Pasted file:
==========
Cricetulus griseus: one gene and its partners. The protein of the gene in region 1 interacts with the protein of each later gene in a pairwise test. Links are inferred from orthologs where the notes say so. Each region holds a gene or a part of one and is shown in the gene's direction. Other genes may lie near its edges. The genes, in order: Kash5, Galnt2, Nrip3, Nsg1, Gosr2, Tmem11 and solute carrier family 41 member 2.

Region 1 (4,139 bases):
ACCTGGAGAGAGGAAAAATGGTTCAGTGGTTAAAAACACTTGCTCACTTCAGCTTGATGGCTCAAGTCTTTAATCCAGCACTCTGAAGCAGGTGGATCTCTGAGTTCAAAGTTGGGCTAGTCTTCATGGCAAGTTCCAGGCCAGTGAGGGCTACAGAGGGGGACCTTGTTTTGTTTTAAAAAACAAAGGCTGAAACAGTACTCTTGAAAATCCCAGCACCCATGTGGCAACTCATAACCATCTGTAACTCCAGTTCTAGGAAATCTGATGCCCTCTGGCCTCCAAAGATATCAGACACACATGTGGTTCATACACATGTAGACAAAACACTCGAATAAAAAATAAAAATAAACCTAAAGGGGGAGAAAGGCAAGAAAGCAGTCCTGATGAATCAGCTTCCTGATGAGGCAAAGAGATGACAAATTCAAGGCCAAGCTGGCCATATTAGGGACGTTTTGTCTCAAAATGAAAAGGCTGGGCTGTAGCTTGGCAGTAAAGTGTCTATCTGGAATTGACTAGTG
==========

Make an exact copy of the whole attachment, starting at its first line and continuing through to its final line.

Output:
Cricetulus griseus: one gene and its partners. The protein of the gene in region 1 interacts with the protein of each later gene in a pairwise test. Links are inferred from orthologs where the notes say so. Each region holds a gene or a part of one and is shown in the gene's direction. Other genes may lie near its edges. The genes, in order: Kash5, Galnt2, Nrip3, Nsg1, Gosr2, Tmem11 and solute carrier family 41 member 2.

Region 1 (4,139 bases):
ACCTGGAGAGAGGAAAAATGGTTCAGTGGTTAAAAACACTTGCTCACTTCAGCTTGATGGCTCAAGTCTTTAATCCAGCACTCTGAAGCAGGTGGATCTCTGAGTTCAAAGTTGGGCTAGTCTTCATGGCAAGTTCCAGGCCAGTGAGGGCTACAGAGGGGGACCTTGTTTTGTTTTAAAAAACAAAGGCTGAAACAGTACTCTTGAAAATCCCAGCACCCATGTGGCAACTCATAACCATCTGTAACTCCAGTTCTAGGAAATCTGATGCCCTCTGGCCTCCAAAGATATCAGACACACATGTGGTTCATACACATGTAGACAAAACACTCGAATAAAAAATAAAAATAAACCTAAAGGGGGAGAAAGGCAAGAAAGCAGTCCTGATGAATCAGCTTCCTGATGAGGCAAAGAGATGACAAATTCAAGGCCAAGCTGGCCATATTAGGGACGTTTTGTCTCAAAATGAAAAGGCTGGGCTGTAGCTTGGCAGTAAAGTGTCTATCTGGAATTGACTAGTG